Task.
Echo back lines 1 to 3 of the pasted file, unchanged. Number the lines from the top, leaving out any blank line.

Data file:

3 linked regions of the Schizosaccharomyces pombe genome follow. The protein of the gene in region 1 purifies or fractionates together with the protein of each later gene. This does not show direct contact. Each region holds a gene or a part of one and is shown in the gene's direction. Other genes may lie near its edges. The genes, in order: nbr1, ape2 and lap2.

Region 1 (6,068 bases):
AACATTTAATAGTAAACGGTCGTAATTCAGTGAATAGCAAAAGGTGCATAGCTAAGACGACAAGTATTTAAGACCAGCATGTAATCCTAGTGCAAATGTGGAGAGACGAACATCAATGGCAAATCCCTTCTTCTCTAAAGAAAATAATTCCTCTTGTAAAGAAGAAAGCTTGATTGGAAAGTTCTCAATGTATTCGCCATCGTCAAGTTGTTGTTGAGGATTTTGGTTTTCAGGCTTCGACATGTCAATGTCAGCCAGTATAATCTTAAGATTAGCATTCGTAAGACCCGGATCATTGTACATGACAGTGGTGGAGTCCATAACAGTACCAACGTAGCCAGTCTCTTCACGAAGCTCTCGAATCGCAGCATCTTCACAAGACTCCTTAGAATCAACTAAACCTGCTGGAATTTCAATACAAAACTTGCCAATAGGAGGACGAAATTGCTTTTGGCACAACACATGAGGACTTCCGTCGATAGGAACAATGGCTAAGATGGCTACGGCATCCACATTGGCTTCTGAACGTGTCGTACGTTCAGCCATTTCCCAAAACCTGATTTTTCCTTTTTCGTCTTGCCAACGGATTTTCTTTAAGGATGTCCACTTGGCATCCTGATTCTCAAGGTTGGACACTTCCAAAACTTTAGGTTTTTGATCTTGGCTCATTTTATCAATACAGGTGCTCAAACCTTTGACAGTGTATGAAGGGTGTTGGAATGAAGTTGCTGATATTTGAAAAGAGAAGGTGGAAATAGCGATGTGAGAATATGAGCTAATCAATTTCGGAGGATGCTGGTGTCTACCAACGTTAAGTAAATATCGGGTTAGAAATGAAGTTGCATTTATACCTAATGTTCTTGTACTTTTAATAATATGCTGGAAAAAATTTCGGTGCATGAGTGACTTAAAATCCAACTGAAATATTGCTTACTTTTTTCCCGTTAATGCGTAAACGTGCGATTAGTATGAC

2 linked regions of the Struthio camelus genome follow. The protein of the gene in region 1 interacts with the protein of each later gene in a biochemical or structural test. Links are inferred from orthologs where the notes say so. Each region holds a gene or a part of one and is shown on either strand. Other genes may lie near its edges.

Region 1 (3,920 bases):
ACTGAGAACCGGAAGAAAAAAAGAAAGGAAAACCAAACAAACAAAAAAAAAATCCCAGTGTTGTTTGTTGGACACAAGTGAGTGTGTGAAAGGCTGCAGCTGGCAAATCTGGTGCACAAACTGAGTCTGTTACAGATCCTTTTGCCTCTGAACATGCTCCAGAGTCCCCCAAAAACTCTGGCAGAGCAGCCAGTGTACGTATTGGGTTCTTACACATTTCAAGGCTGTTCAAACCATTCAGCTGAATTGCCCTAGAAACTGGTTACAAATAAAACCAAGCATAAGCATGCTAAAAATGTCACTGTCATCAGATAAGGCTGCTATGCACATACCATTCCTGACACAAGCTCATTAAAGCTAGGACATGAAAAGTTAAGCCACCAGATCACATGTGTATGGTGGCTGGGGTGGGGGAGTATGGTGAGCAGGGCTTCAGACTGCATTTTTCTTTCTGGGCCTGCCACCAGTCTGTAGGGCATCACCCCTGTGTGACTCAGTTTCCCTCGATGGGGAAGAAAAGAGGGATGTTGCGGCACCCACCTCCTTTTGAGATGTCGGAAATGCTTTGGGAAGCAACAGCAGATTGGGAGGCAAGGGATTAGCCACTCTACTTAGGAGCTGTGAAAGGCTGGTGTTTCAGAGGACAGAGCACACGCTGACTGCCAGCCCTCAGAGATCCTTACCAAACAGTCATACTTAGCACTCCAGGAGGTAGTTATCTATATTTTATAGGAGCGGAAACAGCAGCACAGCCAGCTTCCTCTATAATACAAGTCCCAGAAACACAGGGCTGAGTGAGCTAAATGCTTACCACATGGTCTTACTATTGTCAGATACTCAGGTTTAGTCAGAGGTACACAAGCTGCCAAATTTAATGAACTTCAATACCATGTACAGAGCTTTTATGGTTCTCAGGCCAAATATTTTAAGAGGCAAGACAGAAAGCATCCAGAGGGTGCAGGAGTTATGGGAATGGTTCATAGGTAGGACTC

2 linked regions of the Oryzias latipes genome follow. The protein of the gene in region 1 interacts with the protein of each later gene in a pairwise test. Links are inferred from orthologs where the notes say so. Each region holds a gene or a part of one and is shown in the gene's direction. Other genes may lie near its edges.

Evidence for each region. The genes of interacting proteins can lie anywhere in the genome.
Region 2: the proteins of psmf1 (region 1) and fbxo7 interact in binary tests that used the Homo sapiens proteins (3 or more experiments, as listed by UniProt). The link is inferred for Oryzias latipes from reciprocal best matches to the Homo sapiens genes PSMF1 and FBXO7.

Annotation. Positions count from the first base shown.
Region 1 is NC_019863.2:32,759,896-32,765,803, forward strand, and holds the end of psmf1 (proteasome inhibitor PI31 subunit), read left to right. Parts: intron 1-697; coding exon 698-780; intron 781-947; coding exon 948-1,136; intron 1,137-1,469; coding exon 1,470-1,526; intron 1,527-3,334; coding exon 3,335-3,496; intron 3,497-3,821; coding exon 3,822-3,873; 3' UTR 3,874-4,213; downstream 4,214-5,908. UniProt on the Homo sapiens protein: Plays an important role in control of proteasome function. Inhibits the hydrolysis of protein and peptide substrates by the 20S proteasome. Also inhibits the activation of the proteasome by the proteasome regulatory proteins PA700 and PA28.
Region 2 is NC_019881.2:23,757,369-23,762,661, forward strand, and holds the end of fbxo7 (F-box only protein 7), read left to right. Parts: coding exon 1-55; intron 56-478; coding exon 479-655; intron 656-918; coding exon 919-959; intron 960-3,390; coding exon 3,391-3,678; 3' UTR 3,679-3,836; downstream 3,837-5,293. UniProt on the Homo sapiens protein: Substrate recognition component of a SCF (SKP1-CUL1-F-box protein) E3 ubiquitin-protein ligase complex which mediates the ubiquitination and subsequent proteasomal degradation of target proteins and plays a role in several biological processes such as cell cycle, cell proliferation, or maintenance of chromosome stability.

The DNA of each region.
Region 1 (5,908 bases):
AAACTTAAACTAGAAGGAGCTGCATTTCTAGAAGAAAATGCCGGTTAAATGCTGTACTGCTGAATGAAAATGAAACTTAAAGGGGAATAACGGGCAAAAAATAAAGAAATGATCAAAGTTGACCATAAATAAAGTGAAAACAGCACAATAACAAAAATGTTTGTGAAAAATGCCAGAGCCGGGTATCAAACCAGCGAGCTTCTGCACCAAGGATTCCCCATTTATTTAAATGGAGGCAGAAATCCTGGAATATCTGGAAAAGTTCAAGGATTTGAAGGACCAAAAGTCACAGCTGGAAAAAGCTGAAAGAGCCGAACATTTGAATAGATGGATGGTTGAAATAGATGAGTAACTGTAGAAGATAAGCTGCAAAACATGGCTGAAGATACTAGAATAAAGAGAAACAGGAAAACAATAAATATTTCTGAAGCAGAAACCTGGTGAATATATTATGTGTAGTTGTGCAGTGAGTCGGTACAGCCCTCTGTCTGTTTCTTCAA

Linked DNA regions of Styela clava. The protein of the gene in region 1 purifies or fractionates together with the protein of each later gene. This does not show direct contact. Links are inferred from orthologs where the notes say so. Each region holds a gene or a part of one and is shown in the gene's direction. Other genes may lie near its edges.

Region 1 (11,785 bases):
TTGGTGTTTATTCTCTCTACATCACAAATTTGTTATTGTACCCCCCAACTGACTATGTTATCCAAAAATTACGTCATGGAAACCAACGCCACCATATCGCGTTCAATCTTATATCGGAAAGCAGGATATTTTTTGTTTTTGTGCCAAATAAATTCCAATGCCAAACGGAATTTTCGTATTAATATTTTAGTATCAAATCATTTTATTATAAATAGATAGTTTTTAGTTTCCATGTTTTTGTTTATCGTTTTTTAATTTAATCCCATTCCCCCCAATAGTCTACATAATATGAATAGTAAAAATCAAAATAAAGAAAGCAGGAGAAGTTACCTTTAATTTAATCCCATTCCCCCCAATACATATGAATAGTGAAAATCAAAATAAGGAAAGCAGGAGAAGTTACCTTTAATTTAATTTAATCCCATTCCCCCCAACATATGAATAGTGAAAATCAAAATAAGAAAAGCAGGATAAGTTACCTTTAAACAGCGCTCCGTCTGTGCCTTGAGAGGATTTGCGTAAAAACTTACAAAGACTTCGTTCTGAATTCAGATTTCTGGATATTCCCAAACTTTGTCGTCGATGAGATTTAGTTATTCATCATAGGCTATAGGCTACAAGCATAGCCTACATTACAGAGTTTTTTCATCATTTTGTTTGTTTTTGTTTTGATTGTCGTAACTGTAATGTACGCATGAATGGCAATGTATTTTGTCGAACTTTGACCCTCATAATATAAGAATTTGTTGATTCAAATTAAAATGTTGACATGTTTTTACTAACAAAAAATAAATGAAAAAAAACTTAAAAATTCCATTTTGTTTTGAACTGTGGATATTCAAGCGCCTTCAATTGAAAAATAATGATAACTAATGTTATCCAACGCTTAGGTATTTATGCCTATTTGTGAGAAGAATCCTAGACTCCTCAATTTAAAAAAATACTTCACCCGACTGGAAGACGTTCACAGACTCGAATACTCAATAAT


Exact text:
3 linked regions of the Schizosaccharomyces pombe genome follow. The protein of the gene in region 1 purifies or fractionates together with the protein of each later gene. This does not show direct contact. Each region holds a gene or a part of one and is shown in the gene's direction. Other genes may lie near its edges. The genes, in order: nbr1, ape2 and lap2.

Region 1 (6,068 bases):
AACATTTAATAGTAAACGGTCGTAATTCAGTGAATAGCAAAAGGTGCATAGCTAAGACGACAAGTATTTAAGACCAGCATGTAATCCTAGTGCAAATGTGGAGAGACGAACATCAATGGCAAATCCCTTCTTCTCTAAAGAAAATAATTCCTCTTGTAAAGAAGAAAGCTTGATTGGAAAGTTCTCAATGTATTCGCCATCGTCAAGTTGTTGTTGAGGATTTTGGTTTTCAGGCTTCGACATGTCAATGTCAGCCAGTATAATCTTAAGATTAGCATTCGTAAGACCCGGATCATTGTACATGACAGTGGTGGAGTCCATAACAGTACCAACGTAGCCAGTCTCTTCACGAAGCTCTCGAATCGCAGCATCTTCACAAGACTCCTTAGAATCAACTAAACCTGCTGGAATTTCAATACAAAACTTGCCAATAGGAGGACGAAATTGCTTTTGGCACAACACATGAGGACTTCCGTCGATAGGAACAATGGCTAAGATGGCTACGGCATCCACATTGGCTTCTGAACGTGTCGTACGTTCAGCCATTTCCCAAAACCTGATTTTTCCTTTTTCGTCTTGCCAACGGATTTTCTTTAAGGATGTCCACTTGGCATCCTGATTCTCAAGGTTGGACACTTCCAAAACTTTAGGTTTTTGATCTTGGCTCATTTTATCAATACAGGTGCTCAAACCTTTGACAGTGTATGAAGGGTGTTGGAATGAAGTTGCTGATATTTGAAAAGAGAAGGTGGAAATAGCGATGTGAGAATATGAGCTAATCAATTTCGGAGGATGCTGGTGTCTACCAACGTTAAGTAAATATCGGGTTAGAAATGAAGTTGCATTTATACCTAATGTTCTTGTACTTTTAATAATATGCTGGAAAAAATTTCGGTGCATGAGTGACTTAAAATCCAACTGAAATATTGCTTACTTTTTTCCCGTTAATGCGTAAACGTGCGATTAGTATGAC